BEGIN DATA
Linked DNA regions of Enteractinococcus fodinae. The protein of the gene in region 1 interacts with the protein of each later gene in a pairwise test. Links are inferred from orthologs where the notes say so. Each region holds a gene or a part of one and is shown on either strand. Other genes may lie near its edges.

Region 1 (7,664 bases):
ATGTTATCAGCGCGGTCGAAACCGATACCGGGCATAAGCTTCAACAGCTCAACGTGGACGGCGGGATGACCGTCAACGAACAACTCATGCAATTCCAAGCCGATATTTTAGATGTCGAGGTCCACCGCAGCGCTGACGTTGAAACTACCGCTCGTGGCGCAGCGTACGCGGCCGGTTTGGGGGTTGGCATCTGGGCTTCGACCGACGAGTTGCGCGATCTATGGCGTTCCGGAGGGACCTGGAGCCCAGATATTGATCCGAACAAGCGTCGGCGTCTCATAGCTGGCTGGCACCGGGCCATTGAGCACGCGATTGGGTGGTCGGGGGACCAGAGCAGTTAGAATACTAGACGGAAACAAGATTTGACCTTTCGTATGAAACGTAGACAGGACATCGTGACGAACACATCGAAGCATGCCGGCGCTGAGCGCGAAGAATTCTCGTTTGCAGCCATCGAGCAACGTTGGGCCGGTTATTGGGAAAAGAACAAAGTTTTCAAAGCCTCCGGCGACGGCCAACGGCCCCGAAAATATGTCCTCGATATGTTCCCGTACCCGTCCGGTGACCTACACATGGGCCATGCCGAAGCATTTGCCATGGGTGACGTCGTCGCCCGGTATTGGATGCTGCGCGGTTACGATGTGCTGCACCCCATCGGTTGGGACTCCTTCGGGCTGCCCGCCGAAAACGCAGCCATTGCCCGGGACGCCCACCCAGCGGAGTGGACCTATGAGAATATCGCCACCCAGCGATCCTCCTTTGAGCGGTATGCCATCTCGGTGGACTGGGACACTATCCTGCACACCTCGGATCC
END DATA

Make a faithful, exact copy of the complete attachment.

Linked DNA regions of Enteractinococcus fodinae. The protein of the gene in region 1 interacts with the protein of each later gene in a pairwise test. Links are inferred from orthologs where the notes say so. Each region holds a gene or a part of one and is shown on either strand. Other genes may lie near its edges.

Region 1 (7,664 bases):
ATGTTATCAGCGCGGTCGAAACCGATACCGGGCATAAGCTTCAACAGCTCAACGTGGACGGCGGGATGACCGTCAACGAACAACTCATGCAATTCCAAGCCGATATTTTAGATGTCGAGGTCCACCGCAGCGCTGACGTTGAAACTACCGCTCGTGGCGCAGCGTACGCGGCCGGTTTGGGGGTTGGCATCTGGGCTTCGACCGACGAGTTGCGCGATCTATGGCGTTCCGGAGGGACCTGGAGCCCAGATATTGATCCGAACAAGCGTCGGCGTCTCATAGCTGGCTGGCACCGGGCCATTGAGCACGCGATTGGGTGGTCGGGGGACCAGAGCAGTTAGAATACTAGACGGAAACAAGATTTGACCTTTCGTATGAAACGTAGACAGGACATCGTGACGAACACATCGAAGCATGCCGGCGCTGAGCGCGAAGAATTCTCGTTTGCAGCCATCGAGCAACGTTGGGCCGGTTATTGGGAAAAGAACAAAGTTTTCAAAGCCTCCGGCGACGGCCAACGGCCCCGAAAATATGTCCTCGATATGTTCCCGTACCCGTCCGGTGACCTACACATGGGCCATGCCGAAGCATTTGCCATGGGTGACGTCGTCGCCCGGTATTGGATGCTGCGCGGTTACGATGTGCTGCACCCCATCGGTTGGGACTCCTTCGGGCTGCCCGCCGAAAACGCAGCCATTGCCCGGGACGCCCACCCAGCGGAGTGGACCTATGAGAATATCGCCACCCAGCGATCCTCCTTTGAGCGGTATGCCATCTCGGTGGACTGGGACACTATCCTGCACACCTCGGATCC